Mark Hix recipes: Our chef celebrates British asparagus with his easy-to-follow recipes

Asparagus is a true British success story and we ought to celebrate it at every opportunity, say Mark Hix

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Indy Lifestyle Online

As usual, we've had asparagus on our menus for some weeks now. We bought ours from the Chinn family down in the Wye Valley. They get better every year at getting their early crop ready. That's great for us punters, as it means less need to turn to the imported stuff. Asparagus is a true British success story and we ought to celebrate it at every opportunity.

Halibut with rapeseed oil and asparagus

Serves 4

Cooking fish in oil at a low temperature is rather like poaching it in a court bouillon – except, doing it this way means you get more flavour. The oil that you have used can be made into a simple dressing that can be kept in the fridge for use next time, or added to egg yolks to make a hollandaise or mayonnaise. Or else it can be thrown into mashed potato instead of butter.

I've added a few scarlet elf cup mushrooms here – but you could use any small, wild or cultivated mushroom, such as the Japanese enoki or shimeji.

4 portions of halibut or another white fish weighing about 150-160g each, boned and skinned
250-300ml rapeseed oil
1tsp fennel seeds
A couple of sprigs of thyme
10 black peppercorns
1tsp flaky sea salt
8 or so spears of asparagus, with the woody ends removed
100-150g small wild mushrooms, cleaned

Put the rapeseed oil into a saucepan which is large enough to hold the halibut fillets. Add the fennel seeds, thyme, peppercorns and salt. Put the pan on a low heat for 4-5 minutes.

Now add the halibut fillets and cover with a lid and remove from the heat.

Cook the asparagus separately in boiling, salted water for 4-5 minutes, or until tender – then drain in a colander.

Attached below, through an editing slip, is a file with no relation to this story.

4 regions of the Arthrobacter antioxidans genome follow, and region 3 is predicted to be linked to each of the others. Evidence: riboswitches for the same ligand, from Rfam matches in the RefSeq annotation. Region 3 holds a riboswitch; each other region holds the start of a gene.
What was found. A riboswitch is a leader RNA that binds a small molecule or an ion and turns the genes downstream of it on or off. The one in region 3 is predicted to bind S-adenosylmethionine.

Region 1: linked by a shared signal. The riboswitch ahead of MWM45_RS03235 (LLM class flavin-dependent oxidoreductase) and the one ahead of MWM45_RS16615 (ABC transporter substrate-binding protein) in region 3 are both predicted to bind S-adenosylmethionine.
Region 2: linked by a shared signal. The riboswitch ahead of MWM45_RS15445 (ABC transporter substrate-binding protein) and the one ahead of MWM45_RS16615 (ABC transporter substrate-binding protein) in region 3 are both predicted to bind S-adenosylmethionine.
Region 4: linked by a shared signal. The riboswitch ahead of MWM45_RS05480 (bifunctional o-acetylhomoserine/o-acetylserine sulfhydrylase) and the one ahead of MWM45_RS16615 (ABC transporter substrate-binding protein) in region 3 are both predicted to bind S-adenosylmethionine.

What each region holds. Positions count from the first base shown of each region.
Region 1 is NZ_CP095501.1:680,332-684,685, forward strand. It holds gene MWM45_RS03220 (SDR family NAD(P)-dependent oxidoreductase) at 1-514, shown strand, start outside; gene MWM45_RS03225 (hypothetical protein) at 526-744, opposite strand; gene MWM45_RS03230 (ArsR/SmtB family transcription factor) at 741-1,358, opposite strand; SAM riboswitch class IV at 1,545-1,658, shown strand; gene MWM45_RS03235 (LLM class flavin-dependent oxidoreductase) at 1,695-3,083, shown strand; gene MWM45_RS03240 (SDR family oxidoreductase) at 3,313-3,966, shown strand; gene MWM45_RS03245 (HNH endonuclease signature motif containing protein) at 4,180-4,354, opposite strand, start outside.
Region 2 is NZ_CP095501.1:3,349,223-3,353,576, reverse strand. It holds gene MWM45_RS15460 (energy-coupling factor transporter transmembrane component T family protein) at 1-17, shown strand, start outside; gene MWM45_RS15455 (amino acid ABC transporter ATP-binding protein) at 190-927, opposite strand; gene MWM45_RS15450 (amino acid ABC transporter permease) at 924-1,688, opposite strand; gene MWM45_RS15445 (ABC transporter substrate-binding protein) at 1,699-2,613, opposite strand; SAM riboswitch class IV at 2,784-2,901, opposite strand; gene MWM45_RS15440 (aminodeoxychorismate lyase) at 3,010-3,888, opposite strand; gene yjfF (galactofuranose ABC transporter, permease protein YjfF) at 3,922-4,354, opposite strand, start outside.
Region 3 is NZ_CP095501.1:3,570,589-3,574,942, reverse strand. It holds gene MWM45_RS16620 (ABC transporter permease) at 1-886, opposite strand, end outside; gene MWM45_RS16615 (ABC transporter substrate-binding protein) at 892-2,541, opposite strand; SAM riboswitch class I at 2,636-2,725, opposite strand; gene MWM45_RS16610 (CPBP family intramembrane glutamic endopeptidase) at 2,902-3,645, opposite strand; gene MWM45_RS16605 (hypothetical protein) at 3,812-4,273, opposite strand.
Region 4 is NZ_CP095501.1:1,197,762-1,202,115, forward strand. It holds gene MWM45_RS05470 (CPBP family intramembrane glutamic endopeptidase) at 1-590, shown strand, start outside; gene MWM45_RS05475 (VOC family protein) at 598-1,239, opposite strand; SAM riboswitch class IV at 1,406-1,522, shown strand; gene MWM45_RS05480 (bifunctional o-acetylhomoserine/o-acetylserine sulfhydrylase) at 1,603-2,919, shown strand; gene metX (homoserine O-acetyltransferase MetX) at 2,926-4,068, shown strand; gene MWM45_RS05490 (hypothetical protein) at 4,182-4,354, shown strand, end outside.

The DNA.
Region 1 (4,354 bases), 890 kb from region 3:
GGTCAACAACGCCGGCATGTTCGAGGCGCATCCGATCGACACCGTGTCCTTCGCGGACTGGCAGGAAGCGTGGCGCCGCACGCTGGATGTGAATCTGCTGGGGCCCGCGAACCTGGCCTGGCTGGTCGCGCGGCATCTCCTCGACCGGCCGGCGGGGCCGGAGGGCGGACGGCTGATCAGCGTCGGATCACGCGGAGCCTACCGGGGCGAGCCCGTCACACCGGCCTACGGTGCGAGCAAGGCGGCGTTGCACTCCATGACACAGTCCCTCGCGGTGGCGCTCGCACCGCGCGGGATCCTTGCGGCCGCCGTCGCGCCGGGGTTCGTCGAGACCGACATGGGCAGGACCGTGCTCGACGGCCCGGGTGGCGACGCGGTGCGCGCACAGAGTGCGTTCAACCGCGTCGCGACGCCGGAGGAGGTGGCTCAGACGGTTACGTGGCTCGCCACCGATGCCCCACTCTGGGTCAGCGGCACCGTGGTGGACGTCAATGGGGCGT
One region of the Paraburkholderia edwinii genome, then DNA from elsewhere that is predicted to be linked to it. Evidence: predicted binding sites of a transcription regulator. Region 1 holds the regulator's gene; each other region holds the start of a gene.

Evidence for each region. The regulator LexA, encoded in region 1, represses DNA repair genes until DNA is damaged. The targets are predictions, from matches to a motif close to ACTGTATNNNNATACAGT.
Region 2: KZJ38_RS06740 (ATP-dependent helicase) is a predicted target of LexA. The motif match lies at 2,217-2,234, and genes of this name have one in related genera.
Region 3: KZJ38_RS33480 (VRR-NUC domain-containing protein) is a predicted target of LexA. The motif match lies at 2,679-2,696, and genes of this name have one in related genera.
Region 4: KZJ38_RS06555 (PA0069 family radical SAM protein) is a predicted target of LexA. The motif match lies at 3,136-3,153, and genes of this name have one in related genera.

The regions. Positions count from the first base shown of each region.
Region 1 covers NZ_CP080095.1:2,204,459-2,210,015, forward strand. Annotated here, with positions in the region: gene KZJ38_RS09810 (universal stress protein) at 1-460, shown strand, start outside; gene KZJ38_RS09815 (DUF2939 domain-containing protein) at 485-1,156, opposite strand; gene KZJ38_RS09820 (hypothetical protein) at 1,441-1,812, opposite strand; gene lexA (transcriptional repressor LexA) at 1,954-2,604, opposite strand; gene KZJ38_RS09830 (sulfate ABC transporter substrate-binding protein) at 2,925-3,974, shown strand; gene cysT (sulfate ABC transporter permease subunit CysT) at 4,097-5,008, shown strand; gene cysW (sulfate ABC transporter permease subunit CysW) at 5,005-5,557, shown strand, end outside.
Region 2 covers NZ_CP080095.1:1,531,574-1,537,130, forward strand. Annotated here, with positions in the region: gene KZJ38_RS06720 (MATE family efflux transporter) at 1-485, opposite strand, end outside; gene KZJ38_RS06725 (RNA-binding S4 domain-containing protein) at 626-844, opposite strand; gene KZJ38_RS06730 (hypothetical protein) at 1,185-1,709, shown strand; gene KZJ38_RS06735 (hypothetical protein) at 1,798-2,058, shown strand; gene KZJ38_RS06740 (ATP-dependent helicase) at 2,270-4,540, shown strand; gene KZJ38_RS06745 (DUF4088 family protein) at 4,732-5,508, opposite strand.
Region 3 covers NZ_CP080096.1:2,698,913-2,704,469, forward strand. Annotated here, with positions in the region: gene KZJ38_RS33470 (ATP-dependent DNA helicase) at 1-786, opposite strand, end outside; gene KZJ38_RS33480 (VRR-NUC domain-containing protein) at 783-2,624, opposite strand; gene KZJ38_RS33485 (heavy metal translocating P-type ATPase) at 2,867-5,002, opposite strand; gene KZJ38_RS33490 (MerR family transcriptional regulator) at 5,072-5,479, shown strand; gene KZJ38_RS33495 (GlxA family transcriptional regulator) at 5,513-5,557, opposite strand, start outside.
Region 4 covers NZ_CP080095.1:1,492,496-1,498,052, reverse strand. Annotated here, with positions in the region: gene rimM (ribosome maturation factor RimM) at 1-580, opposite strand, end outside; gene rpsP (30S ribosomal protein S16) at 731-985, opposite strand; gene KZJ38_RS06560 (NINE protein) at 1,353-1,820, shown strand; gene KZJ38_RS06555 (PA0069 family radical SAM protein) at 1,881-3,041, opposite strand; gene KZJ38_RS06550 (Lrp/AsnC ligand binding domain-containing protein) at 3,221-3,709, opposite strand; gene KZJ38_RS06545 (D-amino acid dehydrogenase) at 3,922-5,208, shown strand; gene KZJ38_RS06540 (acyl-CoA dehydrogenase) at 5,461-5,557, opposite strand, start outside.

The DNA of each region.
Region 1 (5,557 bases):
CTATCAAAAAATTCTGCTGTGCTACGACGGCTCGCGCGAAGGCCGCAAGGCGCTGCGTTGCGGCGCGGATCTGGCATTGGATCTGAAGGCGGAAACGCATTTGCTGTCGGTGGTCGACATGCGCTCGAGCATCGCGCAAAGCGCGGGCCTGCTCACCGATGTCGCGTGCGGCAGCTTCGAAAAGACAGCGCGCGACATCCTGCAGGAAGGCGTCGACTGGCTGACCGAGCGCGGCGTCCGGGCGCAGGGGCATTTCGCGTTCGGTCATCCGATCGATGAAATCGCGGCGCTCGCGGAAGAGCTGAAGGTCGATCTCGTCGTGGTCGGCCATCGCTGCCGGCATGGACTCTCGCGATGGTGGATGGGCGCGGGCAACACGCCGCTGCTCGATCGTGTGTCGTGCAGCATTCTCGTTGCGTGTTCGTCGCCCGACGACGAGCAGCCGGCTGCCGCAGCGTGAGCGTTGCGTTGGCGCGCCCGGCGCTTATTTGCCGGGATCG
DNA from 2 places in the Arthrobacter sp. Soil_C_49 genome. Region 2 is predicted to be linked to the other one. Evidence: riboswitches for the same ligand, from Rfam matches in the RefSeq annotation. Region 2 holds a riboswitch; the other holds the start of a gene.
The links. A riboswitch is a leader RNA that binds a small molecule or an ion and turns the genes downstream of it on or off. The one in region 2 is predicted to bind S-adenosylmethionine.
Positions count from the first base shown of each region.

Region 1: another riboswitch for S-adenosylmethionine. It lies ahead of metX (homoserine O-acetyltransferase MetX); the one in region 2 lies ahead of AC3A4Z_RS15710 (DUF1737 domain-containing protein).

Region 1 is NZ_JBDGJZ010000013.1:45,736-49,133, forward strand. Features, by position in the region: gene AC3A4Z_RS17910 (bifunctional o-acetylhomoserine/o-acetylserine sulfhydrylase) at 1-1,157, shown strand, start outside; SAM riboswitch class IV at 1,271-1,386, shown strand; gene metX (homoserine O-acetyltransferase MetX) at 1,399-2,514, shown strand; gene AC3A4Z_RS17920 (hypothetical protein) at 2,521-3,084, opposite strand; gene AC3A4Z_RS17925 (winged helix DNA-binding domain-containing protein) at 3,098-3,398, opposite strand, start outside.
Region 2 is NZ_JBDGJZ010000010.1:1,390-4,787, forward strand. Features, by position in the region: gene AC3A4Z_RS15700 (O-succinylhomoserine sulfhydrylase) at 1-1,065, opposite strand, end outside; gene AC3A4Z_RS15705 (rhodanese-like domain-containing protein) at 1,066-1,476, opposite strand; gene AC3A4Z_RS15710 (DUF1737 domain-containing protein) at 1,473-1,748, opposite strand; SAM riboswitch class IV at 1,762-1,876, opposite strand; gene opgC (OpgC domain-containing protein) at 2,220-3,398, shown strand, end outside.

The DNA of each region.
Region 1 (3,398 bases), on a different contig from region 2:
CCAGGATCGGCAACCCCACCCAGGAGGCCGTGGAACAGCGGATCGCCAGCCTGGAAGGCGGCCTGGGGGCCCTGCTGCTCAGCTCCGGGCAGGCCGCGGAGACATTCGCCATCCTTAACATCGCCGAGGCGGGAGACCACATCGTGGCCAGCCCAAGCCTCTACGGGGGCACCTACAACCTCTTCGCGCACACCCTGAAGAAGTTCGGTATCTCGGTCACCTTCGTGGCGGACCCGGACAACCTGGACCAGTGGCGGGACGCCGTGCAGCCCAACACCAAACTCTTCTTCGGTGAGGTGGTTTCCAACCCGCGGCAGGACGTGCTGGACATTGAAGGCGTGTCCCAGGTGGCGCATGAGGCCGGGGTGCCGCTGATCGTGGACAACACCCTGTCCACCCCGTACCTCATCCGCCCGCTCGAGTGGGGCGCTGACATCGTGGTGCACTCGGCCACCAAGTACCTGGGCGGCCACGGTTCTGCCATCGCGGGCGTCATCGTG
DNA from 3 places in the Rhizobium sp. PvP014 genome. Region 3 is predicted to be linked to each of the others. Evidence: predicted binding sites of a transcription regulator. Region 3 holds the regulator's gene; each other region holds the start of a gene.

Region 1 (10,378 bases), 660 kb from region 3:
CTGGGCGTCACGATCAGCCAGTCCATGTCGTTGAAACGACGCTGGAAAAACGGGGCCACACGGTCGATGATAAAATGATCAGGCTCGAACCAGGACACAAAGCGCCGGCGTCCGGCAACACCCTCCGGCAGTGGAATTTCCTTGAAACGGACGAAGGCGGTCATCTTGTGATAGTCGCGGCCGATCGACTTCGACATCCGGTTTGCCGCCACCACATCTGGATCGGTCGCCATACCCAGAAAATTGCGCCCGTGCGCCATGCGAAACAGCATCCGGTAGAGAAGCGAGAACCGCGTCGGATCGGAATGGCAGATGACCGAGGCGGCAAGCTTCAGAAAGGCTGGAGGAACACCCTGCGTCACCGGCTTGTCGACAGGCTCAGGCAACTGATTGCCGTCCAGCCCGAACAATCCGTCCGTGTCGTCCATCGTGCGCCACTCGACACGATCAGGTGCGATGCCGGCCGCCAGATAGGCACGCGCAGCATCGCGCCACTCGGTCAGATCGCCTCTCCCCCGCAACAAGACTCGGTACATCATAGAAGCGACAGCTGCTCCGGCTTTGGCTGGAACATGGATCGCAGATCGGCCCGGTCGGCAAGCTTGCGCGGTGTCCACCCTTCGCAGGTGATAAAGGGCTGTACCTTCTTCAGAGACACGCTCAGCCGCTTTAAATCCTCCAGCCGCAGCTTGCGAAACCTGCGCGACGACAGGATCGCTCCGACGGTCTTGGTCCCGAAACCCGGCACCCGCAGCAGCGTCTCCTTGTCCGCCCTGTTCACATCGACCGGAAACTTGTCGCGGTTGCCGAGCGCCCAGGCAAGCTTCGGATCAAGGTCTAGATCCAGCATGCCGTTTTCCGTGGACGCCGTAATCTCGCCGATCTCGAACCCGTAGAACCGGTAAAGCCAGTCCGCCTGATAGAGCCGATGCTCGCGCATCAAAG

Cut the asparagus into 3 pieces on the angle and put to one side. Place the mushrooms in a saucepan with 2 or 3 tablespoons of cooking oil and cook for a minute or so until tender, then toss in the asparagus.

To serve, transfer the fish to warmed serving plates and scatter the asparagus and mushrooms on top.

Asparagus tempura

Serves 4

Deep-frying asparagus in a light, crisp batter makes a delicious snack, starter or canapé.

You can vary the sauces you serve this with – from a classic Japanese number to Vietnamese nuoc cham, or even a wasabi-flavoured mayonnaise.

300-400g asparagus, with the woody stems removed
Vegetable or corn oil for deep frying

For the batter

100g tempura flour
Chilled sparkling water to mix
Salt and freshly ground black pepper

Asparagus tempura makes a delicious snack, starter or canapé (Jason Lowe)

First, make the batter: mix the tempura flour with enough water to make a batter; then season.

Preheat about 8cm of oil to 160-180C in a large, thick-bottomed saucepan or electric deep-fat fryer.

Dip the asparagus in the batter a few pieces at a time, drop into the oil and cook for 2-3 minutes, turning with a slotted spoon until lightly golden, then remove and drain on some kitchen paper and sprinkle lightly with sea salt.